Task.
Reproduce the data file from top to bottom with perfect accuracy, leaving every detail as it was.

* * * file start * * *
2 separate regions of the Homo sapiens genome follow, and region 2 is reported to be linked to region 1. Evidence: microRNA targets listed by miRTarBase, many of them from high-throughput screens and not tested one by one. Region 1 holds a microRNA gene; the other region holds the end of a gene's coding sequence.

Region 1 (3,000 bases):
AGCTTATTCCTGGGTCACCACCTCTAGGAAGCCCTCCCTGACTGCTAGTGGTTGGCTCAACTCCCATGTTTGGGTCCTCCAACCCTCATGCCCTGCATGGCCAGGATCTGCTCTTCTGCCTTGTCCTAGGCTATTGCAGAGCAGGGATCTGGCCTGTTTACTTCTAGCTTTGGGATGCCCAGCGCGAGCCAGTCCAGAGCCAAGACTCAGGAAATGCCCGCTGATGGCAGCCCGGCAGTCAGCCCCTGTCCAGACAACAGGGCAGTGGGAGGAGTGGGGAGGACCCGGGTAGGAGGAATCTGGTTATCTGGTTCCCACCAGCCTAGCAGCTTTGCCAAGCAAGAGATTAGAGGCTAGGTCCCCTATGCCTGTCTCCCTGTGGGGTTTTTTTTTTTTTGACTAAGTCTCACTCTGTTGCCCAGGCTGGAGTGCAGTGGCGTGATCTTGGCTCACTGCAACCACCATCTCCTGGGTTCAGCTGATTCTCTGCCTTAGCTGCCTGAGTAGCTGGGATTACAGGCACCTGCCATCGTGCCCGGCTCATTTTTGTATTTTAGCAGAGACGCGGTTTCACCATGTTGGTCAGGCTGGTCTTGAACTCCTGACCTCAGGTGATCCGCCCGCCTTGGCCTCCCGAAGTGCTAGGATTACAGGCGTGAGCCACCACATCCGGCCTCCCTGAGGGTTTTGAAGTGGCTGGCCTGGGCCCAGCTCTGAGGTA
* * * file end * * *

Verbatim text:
2 separate regions of the Homo sapiens genome follow, and region 2 is reported to be linked to region 1. Evidence: microRNA targets listed by miRTarBase, many of them from high-throughput screens and not tested one by one. Region 1 holds a microRNA gene; the other region holds the end of a gene's coding sequence.

Region 1 (3,000 bases):
AGCTTATTCCTGGGTCACCACCTCTAGGAAGCCCTCCCTGACTGCTAGTGGTTGGCTCAACTCCCATGTTTGGGTCCTCCAACCCTCATGCCCTGCATGGCCAGGATCTGCTCTTCTGCCTTGTCCTAGGCTATTGCAGAGCAGGGATCTGGCCTGTTTACTTCTAGCTTTGGGATGCCCAGCGCGAGCCAGTCCAGAGCCAAGACTCAGGAAATGCCCGCTGATGGCAGCCCGGCAGTCAGCCCCTGTCCAGACAACAGGGCAGTGGGAGGAGTGGGGAGGACCCGGGTAGGAGGAATCTGGTTATCTGGTTCCCACCAGCCTAGCAGCTTTGCCAAGCAAGAGATTAGAGGCTAGGTCCCCTATGCCTGTCTCCCTGTGGGGTTTTTTTTTTTTTGACTAAGTCTCACTCTGTTGCCCAGGCTGGAGTGCAGTGGCGTGATCTTGGCTCACTGCAACCACCATCTCCTGGGTTCAGCTGATTCTCTGCCTTAGCTGCCTGAGTAGCTGGGATTACAGGCACCTGCCATCGTGCCCGGCTCATTTTTGTATTTTAGCAGAGACGCGGTTTCACCATGTTGGTCAGGCTGGTCTTGAACTCCTGACCTCAGGTGATCCGCCCGCCTTGGCCTCCCGAAGTGCTAGGATTACAGGCGTGAGCCACCACATCCGGCCTCCCTGAGGGTTTTGAAGTGGCTGGCCTGGGCCCAGCTCTGAGGTA